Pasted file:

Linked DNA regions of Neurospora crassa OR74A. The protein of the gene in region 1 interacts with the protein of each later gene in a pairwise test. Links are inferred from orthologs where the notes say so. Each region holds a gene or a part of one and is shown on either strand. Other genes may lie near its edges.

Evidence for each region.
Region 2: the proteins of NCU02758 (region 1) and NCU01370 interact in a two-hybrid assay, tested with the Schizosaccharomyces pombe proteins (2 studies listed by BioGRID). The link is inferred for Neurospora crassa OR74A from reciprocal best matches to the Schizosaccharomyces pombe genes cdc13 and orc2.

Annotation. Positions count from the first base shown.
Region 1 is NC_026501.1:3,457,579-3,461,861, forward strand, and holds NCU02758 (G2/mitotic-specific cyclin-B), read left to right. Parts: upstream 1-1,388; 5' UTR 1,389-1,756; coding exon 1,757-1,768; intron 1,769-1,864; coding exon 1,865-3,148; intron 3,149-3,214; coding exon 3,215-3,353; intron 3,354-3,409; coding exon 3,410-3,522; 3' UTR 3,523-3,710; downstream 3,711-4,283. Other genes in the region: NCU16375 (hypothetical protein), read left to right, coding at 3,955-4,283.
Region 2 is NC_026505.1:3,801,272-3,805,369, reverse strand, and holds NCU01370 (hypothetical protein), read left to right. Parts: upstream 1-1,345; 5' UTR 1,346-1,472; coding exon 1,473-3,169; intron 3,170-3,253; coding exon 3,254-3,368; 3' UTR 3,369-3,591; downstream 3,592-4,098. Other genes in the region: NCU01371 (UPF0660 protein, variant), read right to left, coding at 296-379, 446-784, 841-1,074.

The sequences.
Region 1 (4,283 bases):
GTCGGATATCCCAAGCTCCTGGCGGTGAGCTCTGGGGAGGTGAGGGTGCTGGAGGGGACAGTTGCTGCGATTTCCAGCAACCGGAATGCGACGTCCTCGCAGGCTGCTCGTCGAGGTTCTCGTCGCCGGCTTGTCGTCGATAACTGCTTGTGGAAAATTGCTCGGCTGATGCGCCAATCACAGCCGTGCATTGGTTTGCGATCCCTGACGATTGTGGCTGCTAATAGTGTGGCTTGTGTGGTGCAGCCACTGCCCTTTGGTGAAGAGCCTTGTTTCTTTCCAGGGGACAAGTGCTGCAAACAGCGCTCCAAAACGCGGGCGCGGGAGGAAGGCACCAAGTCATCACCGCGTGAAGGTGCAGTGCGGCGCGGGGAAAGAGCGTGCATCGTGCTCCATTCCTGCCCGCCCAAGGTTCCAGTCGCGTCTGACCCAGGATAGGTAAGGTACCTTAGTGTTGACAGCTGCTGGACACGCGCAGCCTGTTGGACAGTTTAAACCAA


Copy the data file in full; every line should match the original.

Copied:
Linked DNA regions of Neurospora crassa OR74A. The protein of the gene in region 1 interacts with the protein of each later gene in a pairwise test. Links are inferred from orthologs where the notes say so. Each region holds a gene or a part of one and is shown on either strand. Other genes may lie near its edges.

Evidence for each region.
Region 2: the proteins of NCU02758 (region 1) and NCU01370 interact in a two-hybrid assay, tested with the Schizosaccharomyces pombe proteins (2 studies listed by BioGRID). The link is inferred for Neurospora crassa OR74A from reciprocal best matches to the Schizosaccharomyces pombe genes cdc13 and orc2.

Annotation. Positions count from the first base shown.
Region 1 is NC_026501.1:3,457,579-3,461,861, forward strand, and holds NCU02758 (G2/mitotic-specific cyclin-B), read left to right. Parts: upstream 1-1,388; 5' UTR 1,389-1,756; coding exon 1,757-1,768; intron 1,769-1,864; coding exon 1,865-3,148; intron 3,149-3,214; coding exon 3,215-3,353; intron 3,354-3,409; coding exon 3,410-3,522; 3' UTR 3,523-3,710; downstream 3,711-4,283. Other genes in the region: NCU16375 (hypothetical protein), read left to right, coding at 3,955-4,283.
Region 2 is NC_026505.1:3,801,272-3,805,369, reverse strand, and holds NCU01370 (hypothetical protein), read left to right. Parts: upstream 1-1,345; 5' UTR 1,346-1,472; coding exon 1,473-3,169; intron 3,170-3,253; coding exon 3,254-3,368; 3' UTR 3,369-3,591; downstream 3,592-4,098. Other genes in the region: NCU01371 (UPF0660 protein, variant), read right to left, coding at 296-379, 446-784, 841-1,074.

The sequences.
Region 1 (4,283 bases):
GTCGGATATCCCAAGCTCCTGGCGGTGAGCTCTGGGGAGGTGAGGGTGCTGGAGGGGACAGTTGCTGCGATTTCCAGCAACCGGAATGCGACGTCCTCGCAGGCTGCTCGTCGAGGTTCTCGTCGCCGGCTTGTCGTCGATAACTGCTTGTGGAAAATTGCTCGGCTGATGCGCCAATCACAGCCGTGCATTGGTTTGCGATCCCTGACGATTGTGGCTGCTAATAGTGTGGCTTGTGTGGTGCAGCCACTGCCCTTTGGTGAAGAGCCTTGTTTCTTTCCAGGGGACAAGTGCTGCAAACAGCGCTCCAAAACGCGGGCGCGGGAGGAAGGCACCAAGTCATCACCGCGTGAAGGTGCAGTGCGGCGCGGGGAAAGAGCGTGCATCGTGCTCCATTCCTGCCCGCCCAAGGTTCCAGTCGCGTCTGACCCAGGATAGGTAAGGTACCTTAGTGTTGACAGCTGCTGGACACGCGCAGCCTGTTGGACAGTTTAAACCAA